Inbound 2013 Review: 3 Takeaways for Indie Devs

Inbound 2013 Review: 3 Takeaways for Indie Devs

Recently I attended HubSpot’s Inbound 2013, a conference focused on how to use inbound marketing to convert website visitors into lifetime customers. While the conference was geared toward marketers, inbound marketing is a powerful tool for anyone attracting a fan base…including indie game developers. Below is my Inbound 2013 review of the three best takeaways for indie devs.

Inbound 2013 Review: 3 Takeaways for Indie Devs

  1. Inbound Marketing isn’t Enough–You Need an Inbound Experience
    If you’re an avid reader of my blog, you know I’m an inbound marketing advocate…especially for indies. This kind of marketing is affordable and long-term. Nowadays however, your inbound marketing needs to be more than a discovery tactic. It must deliver an unforgettable experience that “interacts, connects and delights.” How does this translate to indie games? Let’s look at an example in this Inbound 2013 review.

    Pretend you’ve released a tower defense game and I’m looking for one to play. I search for “fun tower defense games” and arrive at your landing page. At this point, your inbound marketing’s job is done: it got me to your site. However, your inbound experience has just begun.

    In this example, a good inbound experience will tailor all marketing around my search term (fun tower defense games). Your landing page should begin the experience by illustrating why I would think your game is fun with a video, a level I could play before I buy, etc. After I purchase, your inbound experience should follow through on its promise by delivering a truly fun game.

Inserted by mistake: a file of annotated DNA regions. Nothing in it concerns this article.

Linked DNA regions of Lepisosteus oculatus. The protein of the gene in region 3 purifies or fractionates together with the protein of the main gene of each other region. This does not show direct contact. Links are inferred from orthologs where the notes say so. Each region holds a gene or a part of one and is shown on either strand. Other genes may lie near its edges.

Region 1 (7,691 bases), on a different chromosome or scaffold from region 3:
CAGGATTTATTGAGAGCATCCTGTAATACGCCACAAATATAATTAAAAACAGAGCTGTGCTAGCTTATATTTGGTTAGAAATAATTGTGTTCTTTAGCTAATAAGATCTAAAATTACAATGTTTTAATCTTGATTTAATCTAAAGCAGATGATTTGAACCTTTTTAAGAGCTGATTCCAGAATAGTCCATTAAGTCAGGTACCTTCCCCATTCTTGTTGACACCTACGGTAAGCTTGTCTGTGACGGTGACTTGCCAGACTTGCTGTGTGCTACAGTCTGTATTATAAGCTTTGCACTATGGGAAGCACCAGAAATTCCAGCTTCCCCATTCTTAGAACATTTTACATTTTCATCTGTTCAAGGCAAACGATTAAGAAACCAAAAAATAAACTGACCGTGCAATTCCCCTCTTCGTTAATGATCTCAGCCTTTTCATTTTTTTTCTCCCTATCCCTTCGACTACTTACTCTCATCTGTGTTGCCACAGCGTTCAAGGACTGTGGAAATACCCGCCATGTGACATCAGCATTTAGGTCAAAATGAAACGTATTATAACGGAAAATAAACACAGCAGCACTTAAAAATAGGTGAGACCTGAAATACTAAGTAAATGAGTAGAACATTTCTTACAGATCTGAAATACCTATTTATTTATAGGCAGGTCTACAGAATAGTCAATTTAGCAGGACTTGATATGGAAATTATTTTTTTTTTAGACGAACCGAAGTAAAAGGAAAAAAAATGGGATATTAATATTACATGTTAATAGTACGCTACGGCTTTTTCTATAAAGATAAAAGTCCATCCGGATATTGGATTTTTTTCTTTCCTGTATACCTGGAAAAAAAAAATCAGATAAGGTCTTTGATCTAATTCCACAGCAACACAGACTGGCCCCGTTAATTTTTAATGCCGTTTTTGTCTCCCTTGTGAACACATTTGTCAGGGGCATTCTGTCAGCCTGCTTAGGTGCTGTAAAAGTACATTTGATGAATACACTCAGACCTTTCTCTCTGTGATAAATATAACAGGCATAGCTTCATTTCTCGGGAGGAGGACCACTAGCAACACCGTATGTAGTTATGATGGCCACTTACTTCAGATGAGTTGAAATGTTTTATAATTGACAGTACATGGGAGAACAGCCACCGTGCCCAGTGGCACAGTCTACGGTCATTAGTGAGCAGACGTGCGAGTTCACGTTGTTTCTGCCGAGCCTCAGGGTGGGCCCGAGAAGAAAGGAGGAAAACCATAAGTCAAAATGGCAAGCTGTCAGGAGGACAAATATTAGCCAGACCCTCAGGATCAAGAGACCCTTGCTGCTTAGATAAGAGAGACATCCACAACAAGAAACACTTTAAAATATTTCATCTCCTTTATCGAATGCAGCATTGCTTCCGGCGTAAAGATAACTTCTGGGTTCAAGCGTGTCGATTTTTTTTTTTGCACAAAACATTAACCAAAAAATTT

To make your inbound experience unforgettable, your goal should be to delight. Do this by surprising me with fun extras, i.e., things I don’t expect but am thrilled to receive (five bonus levels after I think I completed the game, etc.).

  2. Forget the Masses, Market to a Niche
    Seth Godin, a 14-time best-selling author of marketing books, gave an excellent lecture on how the practice of mass marketing has come to an end. Godin argued that products and messaging built to appeal to the masses don’t work. Nowadays, consumers expect not only customized products and messaging, but an overall experience.

    This is great news for indies. Why? Because unlike publishers that need to build mass-marketed games to cover their overheads, indies can target smaller audiences…and be profitable. With just as much talent as a publisher, but less overhead, indies can afford to develop incredibly targeted games that niches are willing to pay top dollar for (ahem, ahem Braid).

  3. Base All Marketing Decisions on Data
    We live in a sophisticated, digital world where everything we do online can be tracked and measured. With this kind of analytical firepower, there’s no excuse to base marketing decisions on anything other than data. Specifically, consumer data. What does this mean? Perform regular testing on your online marketing (landing pages, social media, etc.), analyze your data and improve based on outcome. It’s that simple…but incredibly important.

For more on the conference, read HubSpot’s Inbound 2013 review here.

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Emmy Jonassen is a marketing pro who helps indie developers build adoring fanbases. Marketing people who love buzz words call this "lead generation."


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